Rabbi Sachs explained the fundamentals of the holiday, and noticed a shocked look on the comedian’s face.

“Is everything okay?” Rabbi Sachs asked.

“You know what my full time job is? I’m a carpenter by trade. A carpenter!” he yelled. “Don’t you get it? Now I understand why I’m stuck here! If I help you, I’ll get out of here.”

“Halleluyah!” Rabbi Sachs shouted.

The carpenter began cutting the wood, and in three hours the two men had assembled the entire frame. And just as the comedian hoped, he and his friends caught the next flight home.

As they were finishing the frame, an officer came by and asked what they were doing. Rabbi Sachs described the fundamentals of the Sukkah.

“What are you going to use for the walls?” the officer asked.

“I’m not sure yet,” Rabbi Sachs said.

“Come with me.”

The officer brought Rabbi Sachs behind his quarters, where there was a large, unused bundle of camouflage netting. When they brought the netting back to the Sukkah frame to see if it would work, it fit to the inch.

For skach Rabbi Sachs used tree branches, but he had another problem: the valley surrounding Bagram experiences extremely strong wind storms every fall afternoon which threatened to blow the branches off the Sukkah.

In another miracle, just as Rabbi Sachs finished assembling his Sukkah, the wind stopped blowing and it didn’t start again until after Sukkot.

Friday night came and 11 Jews joined Rabbi Sachs in the Sukkah for a beautiful meal full of singing and dvrai torah. It was the first time most of them had ever eaten in a Sukkah. Here they were, in the middle of war, and for a few days could have the spiritual bliss brought by the miracle Sukkah of Afghanistan.

As Rabbi Sachs learned, when a Jew tries to bring light to a dark part of the world and inspire Jewish souls, Hashem makes anything possible.

Michael Gros is the Chief Operating Officer of the kiruv organization The Atlanta Scholars’ Kollel. The Teshuva Journey is a monthly column chronicling amazing teshuva journeys and inspiring kiruv tales. To share a story or send other comments, email To receive the column via email or see back issues, visit

The Teshuva Journey: From The Super Bowl To The Shabbos Table

He’s probably the only observant Jew to own a Super Bowl ring and one of the few Jews to ever play in the NFL. However for Alan Veingrad the journey back to his roots after his retirement was more exciting than any game on the field.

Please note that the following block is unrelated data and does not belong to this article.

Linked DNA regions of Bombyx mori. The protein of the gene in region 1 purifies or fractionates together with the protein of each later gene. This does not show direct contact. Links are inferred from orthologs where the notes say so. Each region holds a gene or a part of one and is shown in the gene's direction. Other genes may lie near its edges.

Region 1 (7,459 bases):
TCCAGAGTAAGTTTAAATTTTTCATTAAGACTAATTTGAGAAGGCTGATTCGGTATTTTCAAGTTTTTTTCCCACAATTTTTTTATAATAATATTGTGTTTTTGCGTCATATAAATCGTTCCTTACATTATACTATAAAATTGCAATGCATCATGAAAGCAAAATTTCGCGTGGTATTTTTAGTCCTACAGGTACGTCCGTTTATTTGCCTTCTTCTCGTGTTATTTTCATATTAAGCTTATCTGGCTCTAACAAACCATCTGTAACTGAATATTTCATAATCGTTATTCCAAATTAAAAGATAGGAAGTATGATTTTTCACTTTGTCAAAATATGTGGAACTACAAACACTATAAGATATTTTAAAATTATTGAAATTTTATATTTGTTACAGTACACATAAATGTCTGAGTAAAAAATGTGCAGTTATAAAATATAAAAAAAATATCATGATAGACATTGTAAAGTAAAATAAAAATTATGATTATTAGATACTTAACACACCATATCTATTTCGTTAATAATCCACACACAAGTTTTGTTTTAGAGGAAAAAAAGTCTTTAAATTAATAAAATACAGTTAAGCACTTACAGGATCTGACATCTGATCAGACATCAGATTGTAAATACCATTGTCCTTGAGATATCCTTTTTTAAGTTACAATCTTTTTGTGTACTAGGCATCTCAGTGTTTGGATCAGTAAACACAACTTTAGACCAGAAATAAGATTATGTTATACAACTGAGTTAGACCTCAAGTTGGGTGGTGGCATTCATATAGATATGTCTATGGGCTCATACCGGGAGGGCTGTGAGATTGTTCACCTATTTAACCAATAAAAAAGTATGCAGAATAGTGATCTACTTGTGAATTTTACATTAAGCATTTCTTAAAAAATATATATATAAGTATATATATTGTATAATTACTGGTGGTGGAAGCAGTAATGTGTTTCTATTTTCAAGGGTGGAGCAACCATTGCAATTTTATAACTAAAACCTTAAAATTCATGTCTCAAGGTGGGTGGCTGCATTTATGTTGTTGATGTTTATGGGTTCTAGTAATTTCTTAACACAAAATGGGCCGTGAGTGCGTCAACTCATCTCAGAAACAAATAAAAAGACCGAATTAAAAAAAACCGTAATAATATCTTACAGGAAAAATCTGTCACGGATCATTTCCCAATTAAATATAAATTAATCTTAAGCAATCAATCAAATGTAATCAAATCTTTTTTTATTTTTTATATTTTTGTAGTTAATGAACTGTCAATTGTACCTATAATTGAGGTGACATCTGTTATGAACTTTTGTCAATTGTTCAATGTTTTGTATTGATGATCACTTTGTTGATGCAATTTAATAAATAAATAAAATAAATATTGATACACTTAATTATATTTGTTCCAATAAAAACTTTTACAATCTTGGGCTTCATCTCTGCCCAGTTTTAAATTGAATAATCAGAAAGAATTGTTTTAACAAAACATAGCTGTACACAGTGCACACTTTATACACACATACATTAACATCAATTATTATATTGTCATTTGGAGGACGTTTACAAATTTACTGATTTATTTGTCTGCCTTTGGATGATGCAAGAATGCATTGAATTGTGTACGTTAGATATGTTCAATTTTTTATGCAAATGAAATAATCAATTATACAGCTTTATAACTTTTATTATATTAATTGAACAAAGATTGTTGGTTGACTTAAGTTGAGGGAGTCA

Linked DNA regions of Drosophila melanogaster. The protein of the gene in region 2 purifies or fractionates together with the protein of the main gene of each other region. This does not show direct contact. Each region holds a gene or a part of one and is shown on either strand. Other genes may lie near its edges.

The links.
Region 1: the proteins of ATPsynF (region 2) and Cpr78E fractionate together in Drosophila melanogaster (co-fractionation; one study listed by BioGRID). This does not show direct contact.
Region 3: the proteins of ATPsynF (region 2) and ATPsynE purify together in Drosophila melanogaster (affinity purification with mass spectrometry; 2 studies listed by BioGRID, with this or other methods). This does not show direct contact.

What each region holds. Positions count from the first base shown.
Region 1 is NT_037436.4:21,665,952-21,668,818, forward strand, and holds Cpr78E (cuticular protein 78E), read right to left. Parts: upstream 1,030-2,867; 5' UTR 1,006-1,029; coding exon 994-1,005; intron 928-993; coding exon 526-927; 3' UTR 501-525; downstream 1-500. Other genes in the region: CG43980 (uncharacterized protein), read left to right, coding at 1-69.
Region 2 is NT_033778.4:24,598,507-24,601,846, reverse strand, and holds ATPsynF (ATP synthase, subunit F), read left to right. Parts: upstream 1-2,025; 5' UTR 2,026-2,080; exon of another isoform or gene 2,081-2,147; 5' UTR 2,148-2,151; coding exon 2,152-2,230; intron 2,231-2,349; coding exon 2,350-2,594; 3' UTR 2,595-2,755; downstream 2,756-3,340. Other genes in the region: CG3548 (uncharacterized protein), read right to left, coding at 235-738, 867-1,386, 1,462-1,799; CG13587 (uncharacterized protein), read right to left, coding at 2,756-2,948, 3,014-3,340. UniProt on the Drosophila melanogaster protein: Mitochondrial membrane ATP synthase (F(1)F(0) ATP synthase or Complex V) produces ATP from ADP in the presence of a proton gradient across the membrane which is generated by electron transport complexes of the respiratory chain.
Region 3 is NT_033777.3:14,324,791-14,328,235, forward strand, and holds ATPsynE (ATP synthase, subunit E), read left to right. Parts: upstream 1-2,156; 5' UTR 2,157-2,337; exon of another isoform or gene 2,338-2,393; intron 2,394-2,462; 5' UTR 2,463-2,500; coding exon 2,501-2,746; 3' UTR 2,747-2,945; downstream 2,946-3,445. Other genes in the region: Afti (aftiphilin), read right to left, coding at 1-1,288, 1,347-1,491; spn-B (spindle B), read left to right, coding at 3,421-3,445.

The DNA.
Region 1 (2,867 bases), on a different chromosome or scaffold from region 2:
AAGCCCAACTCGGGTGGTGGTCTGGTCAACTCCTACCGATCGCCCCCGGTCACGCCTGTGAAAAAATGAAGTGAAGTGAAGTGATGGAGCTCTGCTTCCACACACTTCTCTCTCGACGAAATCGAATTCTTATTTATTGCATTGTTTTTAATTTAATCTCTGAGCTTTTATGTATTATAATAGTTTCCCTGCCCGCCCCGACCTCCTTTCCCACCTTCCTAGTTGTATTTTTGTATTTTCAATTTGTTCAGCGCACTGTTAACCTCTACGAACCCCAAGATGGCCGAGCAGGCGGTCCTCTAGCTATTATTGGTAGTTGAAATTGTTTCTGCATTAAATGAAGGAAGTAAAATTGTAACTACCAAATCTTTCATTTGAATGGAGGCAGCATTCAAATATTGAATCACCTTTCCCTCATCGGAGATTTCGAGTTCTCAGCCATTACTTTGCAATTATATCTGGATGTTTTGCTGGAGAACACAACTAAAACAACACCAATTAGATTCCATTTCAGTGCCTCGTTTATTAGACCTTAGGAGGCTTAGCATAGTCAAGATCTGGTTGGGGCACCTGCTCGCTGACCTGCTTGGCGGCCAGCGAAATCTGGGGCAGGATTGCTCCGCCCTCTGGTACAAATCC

Alan played for five years as an Offensive Lineman on the Green Bay Packers, and then joined the Dallas Cowboys in 1991. It was with the Cowboys that he became the proud recipient of a Super Bowl XXVII ring, from their 1993 win.

After retiring in 1993 Alan faced a problem common to former NFLers: he had a complete loss of what to do with his life. Players in the NFL are constantly on the go and are always surround by teammates, so often have trouble filling their time when they retire.

“You go through this major void in your life,” Alan said. “I know players 10, 15 years out of the league who are still in the void. Where’s my locker, my itinerary, who are we playing next?”

During this period Alan and his wife received an invitation for a Shabbas dinner from a cousin who had become religious. It was their first authentic Shabbas experience, but wasn’t quite the life-changing moment one would expect.

“Throughout the meal he was talking about the parsha of the week. … Each of his four kids were giving over Dvrai Torah that they learned in school that week,” Alan said. “I was eating the Teriyaki Salmon, the brisket in large quantities. I was so focused on consuming food I wasn’t involved at all in the discussion. Nothing inspired me.”

After dinner, Alan’s cousin asked him if he would be interested in attending a local class given by a Rabbi. He accepted out of obligation. The class was held the following week in a mansion close to the Veingrads’ Florida home.

“For the first 59 and a half minutes of the 60 minute class I was so consumed with the location, this beautiful mansion hosting the class. I had never seen a house like this! I kept thinking, ‘Is this house worth four million or five million or six million?'” Alan said. Thirty seconds before the class ended, the Rabbi suddenly began talking about envy and materialism. He said if you let yourself be consumed by jealousy, it will only lead to emptiness and a complete void in your life.

“How did this rabbi know what I’ve been thinking for the last 59 and a half minutes?” Alan thought to himself.

The class ended, and Alan ran up to the Rabbi.

“Hey, I need more information about what you’re talking about!” Alan said. The Rabbi told him to come back the following week for the answers, and after that Alan began attending the class each week.